Gardening on the Brain & the Budget; How We Built Two Raised-Bed Gardens for Practically Free - Evolved Mommy
Ever since I was so graciously invited to P. Allen (just Allen to those in the know) Smith’s Moss Mountain retreat I have had gardening on the brain.
Y’all know my focus right now is supposed to be on our family finances, not on perfecting the family garden. However, I’ve figured out how to incorporate the latter right into the former. Woot!
If we take the time to create a well-done garden we will produce enough (organic) fresh fruit, herbs and vegetables to substantially cut our grocery budget now and have enough left over to preserve for the winter.
Now, of course, I want my garden to look just like Allen’s. Who wouldn’t, really? It’s not gonna happen. However, it is possible to have a well-designed and well-planned garden on the minuscule budget we are currently living.
Our Budget Garden
- Free lumber:Check craigslist. I found a listing for someone wanting to take down their backyard play area, so they were giving away 2x12s and pea gravel. We got the 2x12s, but disappointingly missed out on the pea gravel.
- The boxes: Steve built two 4’x8’x12″ raised garden beds with bench seats all the way around (a la The Arkansas Governor’s mansion raised beds designed by none other than P. Allen Smith). For great instructions from Bonnie Plants click here. Allen said the benches are important so that you can sit down to weed and plant.
- 2 for 1: we wanted to line the beds with something to block the weeds and we needed garden steaks to help square up the box. In the builder’s section of Lowe’s we found silt barrier that comes in a roll. It’s black tarp with garden stakes attached and it’s all rolled up. We separated the spikes from the roll and used the stakes to square and the tarp to line the boxes. This cost about one third of the price of buying the same number of spikes and amount of tarp from the garden section.
- Soil: Dirt can be a doozey when your beds are 4’x8’x12″ deep like mine are. One thing I learned at Garden2Blog was that soil is king. It should be 50% good local soil, 50% compost or peat moss and a little bit of fertilizer (this is what we are using) or manure. Make the investment in good soil and your time and money will not be wasted. Be sure to buy organic. You do not want strange chemicals hiding in your delicious vegetables that you are feeding your precious family. Seriously, you don’t.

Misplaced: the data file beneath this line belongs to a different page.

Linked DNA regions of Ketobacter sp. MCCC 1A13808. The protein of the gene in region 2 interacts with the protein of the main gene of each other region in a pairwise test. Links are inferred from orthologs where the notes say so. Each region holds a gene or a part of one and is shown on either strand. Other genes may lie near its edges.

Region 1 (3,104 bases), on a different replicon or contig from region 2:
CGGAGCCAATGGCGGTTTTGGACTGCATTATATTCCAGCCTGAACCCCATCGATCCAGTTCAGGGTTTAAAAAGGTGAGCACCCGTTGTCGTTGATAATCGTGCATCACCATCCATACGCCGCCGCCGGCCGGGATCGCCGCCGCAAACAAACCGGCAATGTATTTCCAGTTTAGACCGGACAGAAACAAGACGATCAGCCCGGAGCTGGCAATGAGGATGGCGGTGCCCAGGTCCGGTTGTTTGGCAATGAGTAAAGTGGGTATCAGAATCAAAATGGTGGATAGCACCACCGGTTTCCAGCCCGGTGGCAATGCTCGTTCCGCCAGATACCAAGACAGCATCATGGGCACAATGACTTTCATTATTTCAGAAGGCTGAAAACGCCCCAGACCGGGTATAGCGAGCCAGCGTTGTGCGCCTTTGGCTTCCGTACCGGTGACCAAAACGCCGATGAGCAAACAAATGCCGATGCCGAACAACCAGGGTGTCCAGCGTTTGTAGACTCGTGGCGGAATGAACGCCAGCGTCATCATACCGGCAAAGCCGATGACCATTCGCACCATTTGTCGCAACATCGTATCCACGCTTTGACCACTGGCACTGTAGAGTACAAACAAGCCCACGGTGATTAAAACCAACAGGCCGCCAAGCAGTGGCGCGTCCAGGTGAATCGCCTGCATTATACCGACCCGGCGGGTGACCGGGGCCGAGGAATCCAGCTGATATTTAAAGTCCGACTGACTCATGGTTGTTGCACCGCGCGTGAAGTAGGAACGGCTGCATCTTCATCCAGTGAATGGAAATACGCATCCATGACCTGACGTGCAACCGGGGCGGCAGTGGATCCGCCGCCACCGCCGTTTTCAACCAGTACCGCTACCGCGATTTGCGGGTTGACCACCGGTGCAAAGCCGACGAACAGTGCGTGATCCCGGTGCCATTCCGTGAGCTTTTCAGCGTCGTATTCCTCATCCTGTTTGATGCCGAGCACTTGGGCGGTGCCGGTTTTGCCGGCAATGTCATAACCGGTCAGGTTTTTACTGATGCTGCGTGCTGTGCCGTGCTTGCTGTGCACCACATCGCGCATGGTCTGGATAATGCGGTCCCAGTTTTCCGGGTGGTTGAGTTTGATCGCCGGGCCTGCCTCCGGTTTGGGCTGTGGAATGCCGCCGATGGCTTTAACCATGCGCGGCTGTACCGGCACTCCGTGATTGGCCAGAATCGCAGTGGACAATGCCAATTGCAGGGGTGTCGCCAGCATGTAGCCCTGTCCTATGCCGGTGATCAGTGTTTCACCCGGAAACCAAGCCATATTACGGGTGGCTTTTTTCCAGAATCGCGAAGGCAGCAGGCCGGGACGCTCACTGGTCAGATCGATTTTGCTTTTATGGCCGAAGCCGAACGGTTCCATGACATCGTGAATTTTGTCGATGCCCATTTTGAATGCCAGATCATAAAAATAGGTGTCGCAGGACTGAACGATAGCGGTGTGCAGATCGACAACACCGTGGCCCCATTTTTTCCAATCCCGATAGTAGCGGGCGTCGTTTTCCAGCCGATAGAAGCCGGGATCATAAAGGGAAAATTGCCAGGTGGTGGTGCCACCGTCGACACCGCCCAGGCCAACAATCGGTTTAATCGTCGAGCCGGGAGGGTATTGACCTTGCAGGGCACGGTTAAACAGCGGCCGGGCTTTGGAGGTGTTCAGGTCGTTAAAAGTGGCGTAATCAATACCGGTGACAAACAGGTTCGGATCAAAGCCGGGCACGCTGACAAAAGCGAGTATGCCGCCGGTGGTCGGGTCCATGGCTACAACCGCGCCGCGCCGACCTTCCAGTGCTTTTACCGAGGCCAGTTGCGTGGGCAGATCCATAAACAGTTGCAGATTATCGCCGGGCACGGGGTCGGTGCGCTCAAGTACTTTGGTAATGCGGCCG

- Compost:While Steve was building our raised beds I was busy making our own compost bins. It’s Stephanie simple, y’all. Here’s what you do: 1) obtain a large plastic outdoor type garbage can with wheels and a lid, 2) Drill holes all over that can (it doesn’t matter what size holes), including the lid. The holes should be about 2″ apart. Don’t forget the lid. These holes help keep the oxygen, which is essential to the composting process, moving. 3) Fill your bin with a mix of brown and green. Green = fresh lawn clippings, kitchen waste (see list of items that are compostable), Then add Brown = recyclable paper, junk mail, shredded paper, dead leaves. Put the lid on and lay it own the ground to roll around. Do this once/week or once/day. We have two bins and are going to buy at least one more this week.
Since we do everything with the cash we have budgeted for specific catagories (gardening supplies came out of “Home Improvement”) we won’t be planting until next week when that category is funded again. It can be a little boring to operate this way, but we are committed.
This weekend, though, we had the best time finding great items in the “Free” section of Craigslist. We got a beautifully aged concrete birdbath, some yarrow, lemon mint plants, phlox, pampas grass and of course the lumber. We met some fun people and started a wonderful family garden.
As I learn I will share.
We are committed to two things right now: budget and an organic lifestyle. This new venture serves both purposes.
As always, feel free to comment or email any questions. If I don’t know the answer I’m sure one of the 20 other bloggers I met last week will be able to help.
Oh, and for full disclosure: P. Allen Smith put us all up in the swanky Capital Hotel in downtown Little Rock. He also fed us delicious food. I will forever sing his praises. However, if he had been an a-hole I would not. My opinions are my own.